From being a sugar-based economy closely-tied to the US, Cuba has become a sugar-based economy closely-tied to Russia. Marshall notes that such economic categories as profits, interest and wages are prevalent, and adds:
The only difference between Cuba’s economic system now and capitalism is that so-called profits’ theoretically go to benefit the people as a whole rather than individual owners or shareholders, and that every aspect of the economy is developed according to an inflexible five-year plan.
But there has always been a free market, of varying extent, operating in Cuba, and state plans simply do not and cannot plan for everything, as witness the abortive attempts to reduce the dependence on sugar. As for profits benefiting everyone, even Castro has admitted to the creation of "a class of newly rich", and power and wealth are by no means equally distributed.

Before taking power, Castro had promised free elections within a year, but this was soon reneged on. Marshall is aware that direct democracy and workers' control are lacking, and describes Cuba’s political system as a "consultative oligarchy": a small number of leaders monopolise power but consult with others, especially top Communist Party members. This is a pretty feeble form of consultation, however, and ordinary working people have effectively no say in the running of an all-powerful state which brooks no opposition and interferes in all aspects of daily life.

It is clear, then, that Cuba is a capitalist country where workers, far from having broken their chains, are bound by the same chains as workers everywhere.
Paul Bennett

Where Do They Go From Here? (1946)

From the April 1946 issue of the Socialist Standard

A Slight Dilemma for the War-Supporting "Friends of Democracy"
Wanting to pay tribute to the likeableness of the Italians, the late Lord Castlerosse once remarked that, though every war ends with the war-time allies disliking each other more than they do “the enemy," nobody hates the Italians—not even their allies. It was not a profound thought, but it touched on a truth about the wars of capitalism. Alliances are temporary associations forced upon rivals by the menace of another Power or group of Powers grown dangerously strong. Once the menace is removed the normal rivalries of the allies again come to the surface. (Italy, not being strong enough to be a menace on its own, is wooed by all and has a habit of changing sides—hence Lord Castlerosse's observation.)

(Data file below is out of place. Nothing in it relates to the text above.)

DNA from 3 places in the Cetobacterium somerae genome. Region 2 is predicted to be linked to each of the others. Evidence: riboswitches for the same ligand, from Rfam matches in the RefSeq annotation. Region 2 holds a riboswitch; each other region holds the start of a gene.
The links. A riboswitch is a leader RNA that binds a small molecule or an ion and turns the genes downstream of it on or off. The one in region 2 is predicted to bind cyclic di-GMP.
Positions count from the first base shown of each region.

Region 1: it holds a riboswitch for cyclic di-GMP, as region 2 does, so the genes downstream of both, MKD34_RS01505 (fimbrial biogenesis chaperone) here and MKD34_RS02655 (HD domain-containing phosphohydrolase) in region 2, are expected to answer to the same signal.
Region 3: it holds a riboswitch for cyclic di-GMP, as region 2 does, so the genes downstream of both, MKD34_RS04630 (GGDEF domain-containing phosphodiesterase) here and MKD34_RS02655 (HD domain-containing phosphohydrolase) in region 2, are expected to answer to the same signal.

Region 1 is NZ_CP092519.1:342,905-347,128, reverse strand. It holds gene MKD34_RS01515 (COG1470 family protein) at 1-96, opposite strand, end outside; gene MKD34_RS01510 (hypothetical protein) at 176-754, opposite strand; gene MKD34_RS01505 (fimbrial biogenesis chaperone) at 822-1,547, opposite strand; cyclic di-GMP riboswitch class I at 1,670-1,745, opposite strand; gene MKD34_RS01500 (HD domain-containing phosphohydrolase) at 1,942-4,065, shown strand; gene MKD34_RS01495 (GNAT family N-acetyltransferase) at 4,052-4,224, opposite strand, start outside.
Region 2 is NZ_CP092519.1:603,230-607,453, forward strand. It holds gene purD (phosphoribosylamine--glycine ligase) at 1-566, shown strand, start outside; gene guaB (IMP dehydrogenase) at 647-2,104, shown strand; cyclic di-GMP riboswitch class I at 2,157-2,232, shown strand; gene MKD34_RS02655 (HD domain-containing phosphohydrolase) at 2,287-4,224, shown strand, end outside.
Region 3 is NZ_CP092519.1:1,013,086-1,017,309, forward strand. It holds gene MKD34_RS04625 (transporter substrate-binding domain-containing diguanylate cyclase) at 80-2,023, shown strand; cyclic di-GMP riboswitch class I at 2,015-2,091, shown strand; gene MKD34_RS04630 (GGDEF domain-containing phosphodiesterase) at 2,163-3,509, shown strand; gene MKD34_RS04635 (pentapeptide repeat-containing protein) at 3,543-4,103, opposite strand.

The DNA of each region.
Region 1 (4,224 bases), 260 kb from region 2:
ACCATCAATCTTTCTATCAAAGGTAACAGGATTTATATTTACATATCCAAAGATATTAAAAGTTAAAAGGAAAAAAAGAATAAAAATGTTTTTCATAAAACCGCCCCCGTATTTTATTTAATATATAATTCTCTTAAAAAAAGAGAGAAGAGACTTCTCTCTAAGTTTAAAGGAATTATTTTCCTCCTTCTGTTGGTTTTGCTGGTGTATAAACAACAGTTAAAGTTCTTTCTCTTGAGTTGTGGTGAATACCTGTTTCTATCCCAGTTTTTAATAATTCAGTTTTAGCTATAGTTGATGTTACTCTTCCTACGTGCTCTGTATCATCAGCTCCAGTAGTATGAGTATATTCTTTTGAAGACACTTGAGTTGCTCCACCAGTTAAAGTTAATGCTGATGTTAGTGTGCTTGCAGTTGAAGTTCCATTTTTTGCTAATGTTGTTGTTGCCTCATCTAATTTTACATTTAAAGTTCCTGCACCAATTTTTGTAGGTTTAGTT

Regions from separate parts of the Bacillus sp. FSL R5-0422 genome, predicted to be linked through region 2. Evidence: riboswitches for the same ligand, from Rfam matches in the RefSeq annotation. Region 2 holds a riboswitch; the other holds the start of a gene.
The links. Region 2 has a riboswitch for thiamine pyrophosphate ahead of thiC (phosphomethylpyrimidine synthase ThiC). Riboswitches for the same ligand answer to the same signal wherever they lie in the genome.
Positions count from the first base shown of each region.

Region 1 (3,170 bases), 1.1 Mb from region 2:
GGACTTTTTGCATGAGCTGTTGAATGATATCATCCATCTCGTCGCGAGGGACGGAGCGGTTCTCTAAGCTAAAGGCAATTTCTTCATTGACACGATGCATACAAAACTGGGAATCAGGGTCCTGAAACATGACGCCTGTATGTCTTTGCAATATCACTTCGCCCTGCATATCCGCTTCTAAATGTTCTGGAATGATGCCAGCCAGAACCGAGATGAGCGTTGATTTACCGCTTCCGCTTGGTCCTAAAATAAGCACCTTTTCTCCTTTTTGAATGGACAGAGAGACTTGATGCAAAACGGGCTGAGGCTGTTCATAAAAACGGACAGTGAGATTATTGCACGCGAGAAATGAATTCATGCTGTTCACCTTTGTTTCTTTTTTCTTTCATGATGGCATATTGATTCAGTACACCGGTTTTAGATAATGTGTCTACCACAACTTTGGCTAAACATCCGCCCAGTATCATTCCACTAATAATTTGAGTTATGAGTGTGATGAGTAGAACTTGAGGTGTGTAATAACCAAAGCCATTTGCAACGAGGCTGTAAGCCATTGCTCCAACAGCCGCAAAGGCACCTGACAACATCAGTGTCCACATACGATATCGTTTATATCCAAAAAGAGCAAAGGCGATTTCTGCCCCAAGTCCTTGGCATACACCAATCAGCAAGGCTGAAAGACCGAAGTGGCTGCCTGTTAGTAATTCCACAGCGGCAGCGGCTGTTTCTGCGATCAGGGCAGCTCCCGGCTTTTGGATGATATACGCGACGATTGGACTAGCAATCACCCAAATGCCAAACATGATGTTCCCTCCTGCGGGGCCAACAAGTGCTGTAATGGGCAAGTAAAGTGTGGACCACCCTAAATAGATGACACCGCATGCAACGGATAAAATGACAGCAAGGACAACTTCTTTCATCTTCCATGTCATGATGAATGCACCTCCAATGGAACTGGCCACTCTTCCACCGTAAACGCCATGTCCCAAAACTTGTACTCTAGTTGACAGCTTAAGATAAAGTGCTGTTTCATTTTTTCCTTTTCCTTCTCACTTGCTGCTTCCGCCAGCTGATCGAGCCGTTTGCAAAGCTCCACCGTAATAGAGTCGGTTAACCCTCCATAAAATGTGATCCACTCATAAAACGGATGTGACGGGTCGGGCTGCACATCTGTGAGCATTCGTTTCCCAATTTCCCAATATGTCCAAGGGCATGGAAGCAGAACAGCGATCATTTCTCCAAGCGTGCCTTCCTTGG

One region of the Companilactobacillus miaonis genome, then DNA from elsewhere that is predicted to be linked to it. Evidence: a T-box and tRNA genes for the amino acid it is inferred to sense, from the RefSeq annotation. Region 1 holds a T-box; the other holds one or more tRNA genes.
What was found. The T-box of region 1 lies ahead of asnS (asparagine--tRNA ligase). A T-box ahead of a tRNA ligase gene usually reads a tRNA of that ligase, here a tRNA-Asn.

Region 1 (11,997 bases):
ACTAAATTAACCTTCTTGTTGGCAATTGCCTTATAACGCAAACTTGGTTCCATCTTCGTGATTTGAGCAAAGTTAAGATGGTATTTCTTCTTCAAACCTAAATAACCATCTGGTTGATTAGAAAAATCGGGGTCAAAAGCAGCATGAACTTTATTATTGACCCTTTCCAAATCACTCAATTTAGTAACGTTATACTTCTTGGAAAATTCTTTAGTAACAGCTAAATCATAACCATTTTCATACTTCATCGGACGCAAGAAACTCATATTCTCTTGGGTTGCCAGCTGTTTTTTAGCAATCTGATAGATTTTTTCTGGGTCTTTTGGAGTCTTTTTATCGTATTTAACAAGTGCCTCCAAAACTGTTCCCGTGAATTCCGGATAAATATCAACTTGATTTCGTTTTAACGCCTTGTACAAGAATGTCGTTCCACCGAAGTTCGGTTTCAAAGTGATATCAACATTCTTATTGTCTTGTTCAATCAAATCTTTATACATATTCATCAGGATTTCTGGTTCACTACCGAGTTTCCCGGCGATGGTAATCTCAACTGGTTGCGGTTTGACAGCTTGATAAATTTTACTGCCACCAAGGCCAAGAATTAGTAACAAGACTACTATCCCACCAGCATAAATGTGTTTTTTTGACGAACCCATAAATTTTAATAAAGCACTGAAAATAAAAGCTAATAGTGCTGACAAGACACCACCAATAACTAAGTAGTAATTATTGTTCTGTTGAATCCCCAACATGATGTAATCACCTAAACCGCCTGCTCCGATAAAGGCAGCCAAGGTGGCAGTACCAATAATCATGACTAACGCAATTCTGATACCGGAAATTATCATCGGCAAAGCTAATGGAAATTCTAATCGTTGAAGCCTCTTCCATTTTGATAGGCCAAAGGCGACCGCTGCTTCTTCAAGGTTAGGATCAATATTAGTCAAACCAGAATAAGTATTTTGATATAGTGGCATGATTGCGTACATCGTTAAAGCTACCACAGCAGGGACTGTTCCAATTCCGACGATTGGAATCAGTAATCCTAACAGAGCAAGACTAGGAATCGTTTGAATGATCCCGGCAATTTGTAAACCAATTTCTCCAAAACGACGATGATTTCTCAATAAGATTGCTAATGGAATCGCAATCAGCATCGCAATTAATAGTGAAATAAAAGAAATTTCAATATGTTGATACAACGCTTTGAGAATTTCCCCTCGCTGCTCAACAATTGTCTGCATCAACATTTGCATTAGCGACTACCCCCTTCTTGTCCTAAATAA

We have now reached the normal stage that follows wars of alliances, with the former allies regrouping and jockeying for position for the coming struggle over markets, air bases, spheres of influence and so on. Everyone knows what may be the outcome in a few years' time, though war-weariness, food shortage and the need to make costly preparations for new kinds of warfare, determine that for the present the struggle shall be waged with words.

There is still some talk of “no more war," but preparations hurry on. In Britain and U.S.A. the talk is of permanent conscription and the maintenance of armed forces much greater than they were before 1939. A new Sea Lord is appointed, in Britain, Admiral Sir John H. D. Cunningham. His job, according to the Daily Express (1/3/46), will be retrenchment, but also “the reorganisation of the Navy with new weapons." In Canada the Air Force is to have a strength of more than 30,000, including auxiliary and Reserve units, and the regular force of 16,100 is to be “capable of rapid expansion" (Times, 23/2/46). Its function is to be the “air defence of Canada"—against whom is not stated, but the anxiety to prevent Russia from hearing what is going on and the anxiety of Russia to uncover military secrets there, shows how the military minds are moving. Russia, too, is showing how little confidence is really placed in the United Nations Organisation, and a sign of the times is the unification of land, air and naval forces into a single Commisariat under Generalissimo Stalin (Soviet News, 28/2/46). America keeps its atom bomb from its allies while Russia encourages its scientists to discover the death-dealing secret by giving handsome prizes of £5,000 to several of them (Daily Express, 28/1/46). Australia demands air and naval bases in New Guinea and Stalin declares that “the Soviet people love their army and are constantly concerned to strengthen its might . . . we must . . . raise still more the military and economic might of the Soviet State" (Daily Express, 23/2/46). Russia feels strong enough to pursue an expansionist policy with the inevitable result of provoking hostility in the ranks of the ruling groups in the countries affected, China, Persia, Turkey, etc., and of alarming the British and American capitalists whose economic interests are also concerned. Under the secret agreement at Yalta, Russia, as a condition of declaring war against Japan, obtained from Britain and U.S.A. the right to pre-eminent Russian interests over the Chinese Eastern and South Manchurian railways while nominally preserving full Chinese sovereignty in Manchuria (Manchester Guardian, 12/2/46). China was not consulted and it is ironical to recall how the Labour and Communist Parties, back in 1931, demanded immediate aid to China to stop the Japanese invasion of Manchuria.